I hardly felt as if I could feel any more affinity with Christian Holden, the bassist, lead singer and chief songwriter for Worcester, Massachusetts-based The Hotelier, but when he greets me in the lobby of London's Scala, he's wearing a Los Campesinos!-themed football shirt. A gift, Holden explains, from Gareth Campesinos! himself, emblazoned with that band's slogan-cum-ironic mantra: "DOOMED."

I was at university when Los Campesinos! released the album from which that catchphrase is taken - 2008's gorgeous We Are Beautiful, We Are Doomed - and for a while I wore two pin badges, reading WAB and WAD, on the straps of my backpack. There's a strange satisfaction to be had from this endearing confluence of two artists you admire so much.

And let's face it: with the Hotelier, it's not just admiration. It can't be.

The band's second album, Home, Like Noplace Is There, released in 2014, was an extraordinary record. Its collection of endlessly and effortlessly catchy pop-punk tunes, which would undoubtedly have stood up on their own, were elevated to devastating heights by Holden's excoriating, confessional storytelling. His lyrics tell a specific story, but it's a story it's impossible to not become involved with, to internalise, to cast yourself in as the role of the protagonist. With the Hotelier, it's not just admiration. It's devotion.

On Home's closing track, 'Dendron', Holden sings: "I cut off my arm at the bone in solidarity." It is the kind of metaphor begging to be clumsily repurposed by music writers. His lyrics communicate the pain of others as much as his own, they paint an image of teenage years spent not just struggling with growing up, but watching your friends suffer through the same crisis.

The album became a particularly personal statement for me. As its title might suggest, Home, Like Noplace Is There is an album about home, about the struggle for belonging and the comfort, and discomfort, of familiar (and familial) surroundings. A few months before it released, I moved back to my hometown for the first time in seven years. The themes of the album, of those teenage relationships that coalesce and disintegrate around the primal emotions of adolescent melancholy, and the desperation to which they can drive you, tapped into the wave of nostalgia I was already riding. To immerse yourself in the Hotelier's world is to cut off your arm in solidarity, to feel every raw and white hot emotion the band invokes.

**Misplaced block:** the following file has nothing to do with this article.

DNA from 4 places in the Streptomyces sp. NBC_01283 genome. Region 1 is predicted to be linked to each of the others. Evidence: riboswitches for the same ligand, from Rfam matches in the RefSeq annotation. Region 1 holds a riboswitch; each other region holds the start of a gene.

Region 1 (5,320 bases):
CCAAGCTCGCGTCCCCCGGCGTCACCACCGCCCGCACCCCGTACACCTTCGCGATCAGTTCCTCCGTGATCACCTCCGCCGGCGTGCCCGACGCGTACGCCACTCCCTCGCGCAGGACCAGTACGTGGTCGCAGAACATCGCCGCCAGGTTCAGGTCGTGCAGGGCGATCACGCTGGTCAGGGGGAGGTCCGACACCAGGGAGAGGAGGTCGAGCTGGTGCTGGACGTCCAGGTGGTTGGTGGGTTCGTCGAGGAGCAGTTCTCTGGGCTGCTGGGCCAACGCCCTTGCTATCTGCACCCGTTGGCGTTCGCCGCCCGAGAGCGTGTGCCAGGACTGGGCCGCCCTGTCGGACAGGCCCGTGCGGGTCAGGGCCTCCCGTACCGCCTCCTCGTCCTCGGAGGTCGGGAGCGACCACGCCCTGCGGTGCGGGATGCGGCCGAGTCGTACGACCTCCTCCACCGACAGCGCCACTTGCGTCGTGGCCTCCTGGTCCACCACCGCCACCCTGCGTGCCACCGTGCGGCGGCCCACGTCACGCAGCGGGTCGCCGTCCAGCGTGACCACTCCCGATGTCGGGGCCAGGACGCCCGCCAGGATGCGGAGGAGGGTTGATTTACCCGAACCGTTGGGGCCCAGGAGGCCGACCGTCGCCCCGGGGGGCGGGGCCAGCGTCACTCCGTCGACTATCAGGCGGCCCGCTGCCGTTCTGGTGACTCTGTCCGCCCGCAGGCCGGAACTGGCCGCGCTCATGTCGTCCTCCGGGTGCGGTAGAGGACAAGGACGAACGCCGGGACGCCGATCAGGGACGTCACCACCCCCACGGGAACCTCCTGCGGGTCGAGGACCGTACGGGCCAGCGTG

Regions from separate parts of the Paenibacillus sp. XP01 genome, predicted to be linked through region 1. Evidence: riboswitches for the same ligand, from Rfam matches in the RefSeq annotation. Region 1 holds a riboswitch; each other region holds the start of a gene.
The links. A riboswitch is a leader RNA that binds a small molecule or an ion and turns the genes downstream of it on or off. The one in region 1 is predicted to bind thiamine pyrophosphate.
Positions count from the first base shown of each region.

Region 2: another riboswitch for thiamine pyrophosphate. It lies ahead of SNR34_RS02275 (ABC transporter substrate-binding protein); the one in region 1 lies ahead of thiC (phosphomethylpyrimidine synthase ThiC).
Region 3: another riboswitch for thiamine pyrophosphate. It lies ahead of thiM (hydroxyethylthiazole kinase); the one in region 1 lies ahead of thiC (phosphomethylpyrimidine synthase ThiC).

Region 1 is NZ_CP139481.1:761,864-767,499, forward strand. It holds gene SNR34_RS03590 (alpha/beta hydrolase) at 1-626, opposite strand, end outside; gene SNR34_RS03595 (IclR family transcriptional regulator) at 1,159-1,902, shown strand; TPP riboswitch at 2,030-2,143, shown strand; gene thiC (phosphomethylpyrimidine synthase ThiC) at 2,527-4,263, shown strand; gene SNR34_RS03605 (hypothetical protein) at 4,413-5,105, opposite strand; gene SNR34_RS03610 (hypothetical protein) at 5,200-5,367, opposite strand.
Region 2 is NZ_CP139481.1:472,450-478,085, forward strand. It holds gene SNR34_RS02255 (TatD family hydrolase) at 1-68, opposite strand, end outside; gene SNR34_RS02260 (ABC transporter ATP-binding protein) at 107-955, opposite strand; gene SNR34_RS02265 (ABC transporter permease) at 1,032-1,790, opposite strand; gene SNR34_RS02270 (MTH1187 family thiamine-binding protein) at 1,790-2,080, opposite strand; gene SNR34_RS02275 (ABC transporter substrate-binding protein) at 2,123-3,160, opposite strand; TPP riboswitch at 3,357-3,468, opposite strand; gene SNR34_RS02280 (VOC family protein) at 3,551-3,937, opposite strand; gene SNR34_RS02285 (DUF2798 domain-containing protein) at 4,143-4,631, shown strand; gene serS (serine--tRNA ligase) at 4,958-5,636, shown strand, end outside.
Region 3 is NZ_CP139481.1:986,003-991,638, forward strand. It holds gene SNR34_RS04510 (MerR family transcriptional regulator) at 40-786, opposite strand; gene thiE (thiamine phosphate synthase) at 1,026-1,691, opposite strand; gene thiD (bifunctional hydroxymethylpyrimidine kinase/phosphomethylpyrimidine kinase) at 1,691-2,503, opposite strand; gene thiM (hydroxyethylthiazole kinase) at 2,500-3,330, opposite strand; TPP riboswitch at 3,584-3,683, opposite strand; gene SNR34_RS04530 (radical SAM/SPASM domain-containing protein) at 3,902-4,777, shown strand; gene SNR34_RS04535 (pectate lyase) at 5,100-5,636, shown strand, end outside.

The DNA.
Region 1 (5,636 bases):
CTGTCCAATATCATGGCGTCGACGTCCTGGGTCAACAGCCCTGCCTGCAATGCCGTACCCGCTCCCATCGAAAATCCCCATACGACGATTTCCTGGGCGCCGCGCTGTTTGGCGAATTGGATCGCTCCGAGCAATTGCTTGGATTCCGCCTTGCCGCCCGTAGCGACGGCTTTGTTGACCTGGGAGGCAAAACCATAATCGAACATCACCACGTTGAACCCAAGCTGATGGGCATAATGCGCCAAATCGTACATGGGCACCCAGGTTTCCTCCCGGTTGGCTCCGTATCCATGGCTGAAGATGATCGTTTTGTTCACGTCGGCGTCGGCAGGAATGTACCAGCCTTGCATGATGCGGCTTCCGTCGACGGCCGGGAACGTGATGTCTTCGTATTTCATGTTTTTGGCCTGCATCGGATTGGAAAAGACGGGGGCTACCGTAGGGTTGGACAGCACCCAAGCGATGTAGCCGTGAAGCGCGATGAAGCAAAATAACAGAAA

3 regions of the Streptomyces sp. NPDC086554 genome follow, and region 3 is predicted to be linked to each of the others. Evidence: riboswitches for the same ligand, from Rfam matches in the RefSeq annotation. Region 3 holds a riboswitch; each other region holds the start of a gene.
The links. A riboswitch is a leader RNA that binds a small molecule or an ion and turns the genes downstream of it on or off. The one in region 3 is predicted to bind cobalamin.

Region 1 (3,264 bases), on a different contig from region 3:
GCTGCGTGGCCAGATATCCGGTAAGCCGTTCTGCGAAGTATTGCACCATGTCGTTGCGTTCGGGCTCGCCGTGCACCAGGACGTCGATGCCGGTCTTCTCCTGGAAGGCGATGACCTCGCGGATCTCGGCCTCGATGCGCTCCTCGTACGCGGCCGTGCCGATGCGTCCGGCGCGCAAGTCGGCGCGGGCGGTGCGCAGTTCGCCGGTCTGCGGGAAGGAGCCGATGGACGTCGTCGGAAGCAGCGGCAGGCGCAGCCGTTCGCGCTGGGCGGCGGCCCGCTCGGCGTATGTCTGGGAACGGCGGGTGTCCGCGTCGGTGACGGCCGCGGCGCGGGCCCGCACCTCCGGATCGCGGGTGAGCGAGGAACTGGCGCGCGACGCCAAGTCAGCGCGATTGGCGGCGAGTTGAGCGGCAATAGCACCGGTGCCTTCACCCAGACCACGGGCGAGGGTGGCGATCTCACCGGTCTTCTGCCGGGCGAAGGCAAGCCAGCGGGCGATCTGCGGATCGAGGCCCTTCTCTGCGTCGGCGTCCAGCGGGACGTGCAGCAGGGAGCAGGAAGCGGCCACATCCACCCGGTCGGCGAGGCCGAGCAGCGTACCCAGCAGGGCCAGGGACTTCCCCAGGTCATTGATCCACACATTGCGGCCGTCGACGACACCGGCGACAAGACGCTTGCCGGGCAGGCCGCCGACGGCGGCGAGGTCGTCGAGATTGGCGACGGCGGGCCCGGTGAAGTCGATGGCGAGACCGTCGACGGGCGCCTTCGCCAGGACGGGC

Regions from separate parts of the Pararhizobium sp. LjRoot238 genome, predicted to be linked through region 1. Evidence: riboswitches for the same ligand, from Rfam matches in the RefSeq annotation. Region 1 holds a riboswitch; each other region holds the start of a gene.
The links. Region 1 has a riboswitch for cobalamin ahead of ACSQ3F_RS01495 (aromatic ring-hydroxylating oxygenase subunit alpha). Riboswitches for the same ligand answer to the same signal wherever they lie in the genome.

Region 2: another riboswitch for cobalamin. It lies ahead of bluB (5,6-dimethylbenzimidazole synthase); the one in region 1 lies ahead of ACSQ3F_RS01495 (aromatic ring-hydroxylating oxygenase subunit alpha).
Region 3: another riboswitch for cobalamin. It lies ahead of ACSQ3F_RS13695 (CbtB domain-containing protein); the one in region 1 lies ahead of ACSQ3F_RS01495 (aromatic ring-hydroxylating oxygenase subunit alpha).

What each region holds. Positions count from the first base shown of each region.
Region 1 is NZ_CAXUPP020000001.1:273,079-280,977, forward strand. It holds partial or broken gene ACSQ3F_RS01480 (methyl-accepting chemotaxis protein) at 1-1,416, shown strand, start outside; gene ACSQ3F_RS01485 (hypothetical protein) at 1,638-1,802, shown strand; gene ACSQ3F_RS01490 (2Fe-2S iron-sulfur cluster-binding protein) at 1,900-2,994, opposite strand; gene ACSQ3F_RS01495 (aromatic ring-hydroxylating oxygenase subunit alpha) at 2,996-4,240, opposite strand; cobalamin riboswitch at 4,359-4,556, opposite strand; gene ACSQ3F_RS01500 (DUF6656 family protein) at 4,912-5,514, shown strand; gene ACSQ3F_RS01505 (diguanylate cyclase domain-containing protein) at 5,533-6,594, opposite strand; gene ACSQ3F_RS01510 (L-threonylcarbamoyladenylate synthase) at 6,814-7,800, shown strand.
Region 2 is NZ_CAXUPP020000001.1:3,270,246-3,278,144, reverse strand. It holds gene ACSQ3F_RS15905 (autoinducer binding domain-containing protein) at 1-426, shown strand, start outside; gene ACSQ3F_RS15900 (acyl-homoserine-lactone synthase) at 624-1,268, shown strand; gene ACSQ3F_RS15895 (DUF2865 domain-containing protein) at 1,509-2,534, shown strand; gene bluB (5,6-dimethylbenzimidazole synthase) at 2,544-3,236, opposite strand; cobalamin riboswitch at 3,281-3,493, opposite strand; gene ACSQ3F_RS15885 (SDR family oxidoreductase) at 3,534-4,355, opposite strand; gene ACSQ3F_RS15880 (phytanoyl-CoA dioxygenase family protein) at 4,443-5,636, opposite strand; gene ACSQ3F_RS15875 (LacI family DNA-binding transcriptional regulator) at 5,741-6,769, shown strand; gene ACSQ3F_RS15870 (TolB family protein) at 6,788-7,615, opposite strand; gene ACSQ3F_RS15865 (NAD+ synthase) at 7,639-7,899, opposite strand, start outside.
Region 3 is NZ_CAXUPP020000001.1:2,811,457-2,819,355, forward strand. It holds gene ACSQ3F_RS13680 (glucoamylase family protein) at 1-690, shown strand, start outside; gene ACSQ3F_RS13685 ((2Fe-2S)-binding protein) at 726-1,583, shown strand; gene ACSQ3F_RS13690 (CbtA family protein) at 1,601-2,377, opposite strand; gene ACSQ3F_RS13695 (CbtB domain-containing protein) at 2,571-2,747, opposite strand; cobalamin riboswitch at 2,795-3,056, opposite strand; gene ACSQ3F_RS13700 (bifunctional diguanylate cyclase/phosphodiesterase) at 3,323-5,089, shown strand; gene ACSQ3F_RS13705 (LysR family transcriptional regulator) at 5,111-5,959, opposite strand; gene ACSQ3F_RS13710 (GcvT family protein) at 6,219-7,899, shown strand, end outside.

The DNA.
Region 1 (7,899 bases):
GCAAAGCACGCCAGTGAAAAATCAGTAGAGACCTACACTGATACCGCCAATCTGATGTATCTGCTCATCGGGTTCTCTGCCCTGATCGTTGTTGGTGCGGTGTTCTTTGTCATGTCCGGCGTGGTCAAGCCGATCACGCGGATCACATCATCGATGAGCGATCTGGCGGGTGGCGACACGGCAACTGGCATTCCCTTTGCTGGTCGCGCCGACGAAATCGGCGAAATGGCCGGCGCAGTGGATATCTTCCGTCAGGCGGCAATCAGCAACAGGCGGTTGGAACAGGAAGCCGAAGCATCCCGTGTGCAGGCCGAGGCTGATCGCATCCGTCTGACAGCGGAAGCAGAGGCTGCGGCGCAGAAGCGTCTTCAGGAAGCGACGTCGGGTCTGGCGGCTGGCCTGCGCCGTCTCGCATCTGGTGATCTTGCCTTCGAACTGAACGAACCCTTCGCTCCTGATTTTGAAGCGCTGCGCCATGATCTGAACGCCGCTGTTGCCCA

The album's dramatised story of a tortured youth picked up from the band's debut, It Never Goes Out, which itself was written when the band were just still living through the scenes of frustrated high school ennui that record painted. Their latest effort, Goodness, was released at the end of May, and rounds off a thrillingly complete trilogy, bringing the story out of adolescence and onto the verge of adulthood, with the band figuring out their places in the world.

"I tend to be a little reserved when just explaining the record, but it's generally not a love record, but a record about love," says Holden. "Through a more spiritual lens than before. It's sort of a rising from the ashes of Home, Like Noplace Is There. It's building on a feeling but in a different way. If Home was peaks and valleys, this is like a constant throughout the record. We were trying to mess around with that kind of idea through how you arrange the instruments and how you arrange the structure of the songs."

That attention to detail and sense of structure permeates everything the Hotelier do. The three parts of the band's discography so far form a classic arc, with Home its dark, pessimistic low-point: that album's despondent closing lyric was an invitation to "tell me again that it's all in my head." Goodness is very much the Return of the Jedi to Home's Empire Strikes Back, as Holden's cast of characters emerge from their lowest ebb into the best impression of optimism they can muster.

"I think the way that I've always thought of Hotelier is that our songs aren't just a collection of words," Holden says. "Songs have their own arc, albums have their own arc, and our whole discography will have its own arc. I always am writing a record in response to the last record, to allow them to flow and follow into each other.

"So Home was a record written in the suburbs when I was home, thinking about how I related to the place that I grew up now, a couple of years from graduating high school. It Never Goes Out was a record in the same place just while I was in high school, and Goodness is... my friend Alyssa described it like this this and I thought it was apt, it's about Charlton being on the edge of rural Massachusetts and a suburb of Worcester that it delves more into the woodsy side and there's a bit of a more natural feel to it."

A certain geographical rootedness - Charlton, Mass. is one of the two towns in which the Hotelier's members grew up and went to school, the other being neighbouring Dudley - is inherent in the band's music, but it is not necessarily a specific geography. In a recent Reddit AMA, Holden mentioned that he'd recently been listening to Mount Eerie, an act whose influence feels quite profound on Goodness's sense of place. Phil Elverum is an artist who describes his records as "album-length song-worlds" and, as I have written elsewhere, aims for nothing less than a Joycean reconstruction of his own existence through his art. The Hotelier may not resemble Mount Eerie sonically, but there is undoubtedly a similarity in their lofty ambitions.